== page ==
Zim: The clock is ticking for The Crocodile

Emmerson Mnangagwa, the man now most likely to succeed President Robert Mugabe, remains something of an enigma to many Zimbabweans.

Mugabe named him and Phele­ke­zela Mphoko, a former military commander and Zim­bab­wean ambassador to South Africa, as his two deputies last Wednesday. It ended months of fighting in Zanu-PF and marked Mugabe’s firmest move yet towards naming an heir.

If it is the former, it is not clear which Mnangagwa Zimbabwe will get: the feared and cunning Mnangagwa, known as “The Crocodile”, or the witty, humorous Mnangagwa, who is opposed to the death sentence.

In an interview with the state newspaper Sunday Mail, Mnangagwa’s wife, Auxillia, described him as a “soft and humble man of few words”. But standing before thousands of Zanu-PF supporters last week, Mnan­gagwa could barely curb his enthusiasm as he read out new party laws that would sweep rivals from his path to power. He sang out the slogans, enjoying the moment, raising laughs and cheers from supporters.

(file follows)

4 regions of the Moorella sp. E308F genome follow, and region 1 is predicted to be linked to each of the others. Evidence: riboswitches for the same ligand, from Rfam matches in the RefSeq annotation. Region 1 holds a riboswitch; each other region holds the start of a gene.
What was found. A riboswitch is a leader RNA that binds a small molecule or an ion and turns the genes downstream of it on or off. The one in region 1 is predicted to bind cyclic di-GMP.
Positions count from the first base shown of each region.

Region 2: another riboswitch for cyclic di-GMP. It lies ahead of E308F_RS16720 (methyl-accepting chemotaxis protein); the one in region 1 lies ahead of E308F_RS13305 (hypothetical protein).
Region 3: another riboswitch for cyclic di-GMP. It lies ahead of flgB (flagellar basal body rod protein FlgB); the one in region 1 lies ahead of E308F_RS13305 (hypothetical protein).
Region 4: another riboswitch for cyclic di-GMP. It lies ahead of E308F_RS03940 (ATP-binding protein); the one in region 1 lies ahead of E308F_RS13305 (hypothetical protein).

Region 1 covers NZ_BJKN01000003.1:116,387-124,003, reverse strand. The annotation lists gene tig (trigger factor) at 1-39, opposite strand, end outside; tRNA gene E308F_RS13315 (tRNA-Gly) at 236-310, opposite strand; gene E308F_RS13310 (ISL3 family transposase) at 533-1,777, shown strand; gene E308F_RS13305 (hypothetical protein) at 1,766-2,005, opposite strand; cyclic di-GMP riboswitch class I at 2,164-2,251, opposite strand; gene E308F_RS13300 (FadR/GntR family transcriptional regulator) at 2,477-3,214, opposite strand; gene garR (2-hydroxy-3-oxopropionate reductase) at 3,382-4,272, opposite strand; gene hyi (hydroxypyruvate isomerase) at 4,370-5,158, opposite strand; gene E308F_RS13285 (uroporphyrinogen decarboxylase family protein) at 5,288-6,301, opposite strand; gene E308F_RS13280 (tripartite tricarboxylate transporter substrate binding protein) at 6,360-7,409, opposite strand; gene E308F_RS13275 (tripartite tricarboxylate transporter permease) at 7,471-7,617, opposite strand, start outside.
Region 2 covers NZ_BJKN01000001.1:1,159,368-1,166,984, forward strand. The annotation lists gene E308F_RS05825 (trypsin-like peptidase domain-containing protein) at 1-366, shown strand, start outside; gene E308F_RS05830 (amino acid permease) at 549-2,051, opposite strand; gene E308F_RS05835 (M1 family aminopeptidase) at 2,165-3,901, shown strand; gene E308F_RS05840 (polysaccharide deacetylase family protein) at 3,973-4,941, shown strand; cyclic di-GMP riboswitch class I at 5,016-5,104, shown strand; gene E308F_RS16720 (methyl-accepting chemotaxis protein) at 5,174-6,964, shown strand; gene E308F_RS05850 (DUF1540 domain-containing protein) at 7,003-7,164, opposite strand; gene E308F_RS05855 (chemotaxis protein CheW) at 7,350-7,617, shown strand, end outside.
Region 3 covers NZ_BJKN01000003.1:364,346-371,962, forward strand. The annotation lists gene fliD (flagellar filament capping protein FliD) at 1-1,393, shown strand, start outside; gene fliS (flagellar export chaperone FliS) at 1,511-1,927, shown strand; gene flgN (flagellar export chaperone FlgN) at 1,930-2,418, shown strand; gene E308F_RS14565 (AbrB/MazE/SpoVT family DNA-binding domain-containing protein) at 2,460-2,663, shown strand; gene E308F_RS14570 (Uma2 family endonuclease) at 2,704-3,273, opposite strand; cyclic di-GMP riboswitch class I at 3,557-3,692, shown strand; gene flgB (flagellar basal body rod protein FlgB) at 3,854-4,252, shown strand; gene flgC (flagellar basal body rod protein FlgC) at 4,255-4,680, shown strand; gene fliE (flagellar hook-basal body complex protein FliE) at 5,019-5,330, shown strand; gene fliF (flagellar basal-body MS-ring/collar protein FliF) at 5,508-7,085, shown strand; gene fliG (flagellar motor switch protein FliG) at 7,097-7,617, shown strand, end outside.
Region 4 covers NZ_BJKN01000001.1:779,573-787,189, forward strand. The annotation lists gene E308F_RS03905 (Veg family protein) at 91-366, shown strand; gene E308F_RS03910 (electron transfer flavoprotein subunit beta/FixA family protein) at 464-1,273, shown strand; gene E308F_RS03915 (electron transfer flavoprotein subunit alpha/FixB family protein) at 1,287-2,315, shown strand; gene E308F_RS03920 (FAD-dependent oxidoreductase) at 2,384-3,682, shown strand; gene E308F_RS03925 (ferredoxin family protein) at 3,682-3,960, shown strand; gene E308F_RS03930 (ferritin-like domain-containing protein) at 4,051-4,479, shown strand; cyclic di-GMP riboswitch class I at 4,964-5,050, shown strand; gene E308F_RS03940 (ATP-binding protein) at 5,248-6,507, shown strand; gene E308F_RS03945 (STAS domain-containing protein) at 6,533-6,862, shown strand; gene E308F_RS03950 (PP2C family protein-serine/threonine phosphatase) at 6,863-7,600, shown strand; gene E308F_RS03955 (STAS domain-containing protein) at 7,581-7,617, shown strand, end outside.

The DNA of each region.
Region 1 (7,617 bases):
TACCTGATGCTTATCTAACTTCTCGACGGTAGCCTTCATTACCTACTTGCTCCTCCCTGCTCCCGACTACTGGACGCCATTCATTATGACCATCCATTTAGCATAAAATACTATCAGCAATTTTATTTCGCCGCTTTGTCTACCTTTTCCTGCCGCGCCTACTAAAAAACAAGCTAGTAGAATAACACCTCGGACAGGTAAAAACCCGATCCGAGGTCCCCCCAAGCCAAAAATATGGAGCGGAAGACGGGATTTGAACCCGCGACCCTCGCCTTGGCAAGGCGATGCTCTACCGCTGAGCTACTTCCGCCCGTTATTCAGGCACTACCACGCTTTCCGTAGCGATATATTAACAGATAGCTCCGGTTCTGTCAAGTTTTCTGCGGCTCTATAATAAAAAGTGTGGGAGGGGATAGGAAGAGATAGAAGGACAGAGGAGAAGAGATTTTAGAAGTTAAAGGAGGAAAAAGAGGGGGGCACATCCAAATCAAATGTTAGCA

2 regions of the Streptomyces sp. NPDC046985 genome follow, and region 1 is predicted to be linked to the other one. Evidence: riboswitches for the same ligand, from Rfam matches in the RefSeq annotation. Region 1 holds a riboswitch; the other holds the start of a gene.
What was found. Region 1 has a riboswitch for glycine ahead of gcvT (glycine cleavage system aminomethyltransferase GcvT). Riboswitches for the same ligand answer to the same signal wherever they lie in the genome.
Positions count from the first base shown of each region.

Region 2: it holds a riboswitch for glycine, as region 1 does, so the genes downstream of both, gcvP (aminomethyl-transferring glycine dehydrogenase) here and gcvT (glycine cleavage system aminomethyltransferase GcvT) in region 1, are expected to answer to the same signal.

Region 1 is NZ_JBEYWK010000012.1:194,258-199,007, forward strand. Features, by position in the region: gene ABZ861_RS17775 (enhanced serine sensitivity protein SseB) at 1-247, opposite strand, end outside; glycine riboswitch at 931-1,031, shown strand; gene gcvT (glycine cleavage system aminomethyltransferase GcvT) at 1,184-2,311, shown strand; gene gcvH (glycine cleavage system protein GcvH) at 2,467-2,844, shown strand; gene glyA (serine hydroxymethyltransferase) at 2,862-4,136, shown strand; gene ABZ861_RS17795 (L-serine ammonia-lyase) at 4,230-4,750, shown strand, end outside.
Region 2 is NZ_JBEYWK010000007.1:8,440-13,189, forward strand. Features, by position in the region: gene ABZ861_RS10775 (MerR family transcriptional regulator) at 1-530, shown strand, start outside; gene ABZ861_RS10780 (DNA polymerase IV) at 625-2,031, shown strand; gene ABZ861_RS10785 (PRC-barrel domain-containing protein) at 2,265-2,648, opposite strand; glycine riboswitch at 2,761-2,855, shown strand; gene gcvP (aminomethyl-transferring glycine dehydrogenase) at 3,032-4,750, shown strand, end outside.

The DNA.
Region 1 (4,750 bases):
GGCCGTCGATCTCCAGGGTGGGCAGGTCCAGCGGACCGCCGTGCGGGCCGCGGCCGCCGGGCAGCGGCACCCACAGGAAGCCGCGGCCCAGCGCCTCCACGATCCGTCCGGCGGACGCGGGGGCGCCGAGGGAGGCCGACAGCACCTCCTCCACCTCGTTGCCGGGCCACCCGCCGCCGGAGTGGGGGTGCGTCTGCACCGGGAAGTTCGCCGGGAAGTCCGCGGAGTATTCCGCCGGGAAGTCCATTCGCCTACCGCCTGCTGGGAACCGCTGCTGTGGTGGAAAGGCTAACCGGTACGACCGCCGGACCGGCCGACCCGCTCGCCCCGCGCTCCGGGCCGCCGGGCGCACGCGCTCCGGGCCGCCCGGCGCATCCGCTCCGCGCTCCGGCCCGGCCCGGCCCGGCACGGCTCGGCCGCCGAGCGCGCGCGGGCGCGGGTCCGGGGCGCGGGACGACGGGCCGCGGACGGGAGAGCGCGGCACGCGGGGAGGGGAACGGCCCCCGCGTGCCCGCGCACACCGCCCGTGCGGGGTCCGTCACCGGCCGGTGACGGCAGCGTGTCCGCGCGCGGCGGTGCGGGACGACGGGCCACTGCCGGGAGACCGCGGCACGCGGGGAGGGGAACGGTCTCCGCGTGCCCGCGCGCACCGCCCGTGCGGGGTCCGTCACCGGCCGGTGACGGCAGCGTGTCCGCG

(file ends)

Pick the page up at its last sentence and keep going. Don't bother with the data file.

After 10 years, he had finally had his revenge on Joice Mujuru and her faction who, in 2004, had denied him the vice-presidency.

Hot favourite
With his appointment, Mnangagwa (68) is now the hot favourite to succeed Mugabe. But the president hates ambition and serving under Mugabe will test Mnangagwa’s patience and the three decades of loyalty between the two men.

Mnangagwa has served Mugabe for 37 years and sees himself as the president’s most trusted man.

Early in November, as tensions in the party peaked, Mnangagwa addressed a small group of his supporters in his hometown, Kwekwe. He told them how, in the tense hours of transition to independence, he had stayed up with Mugabe to hold midnight negotiations with Ian Smith and his negotiator, David Smith.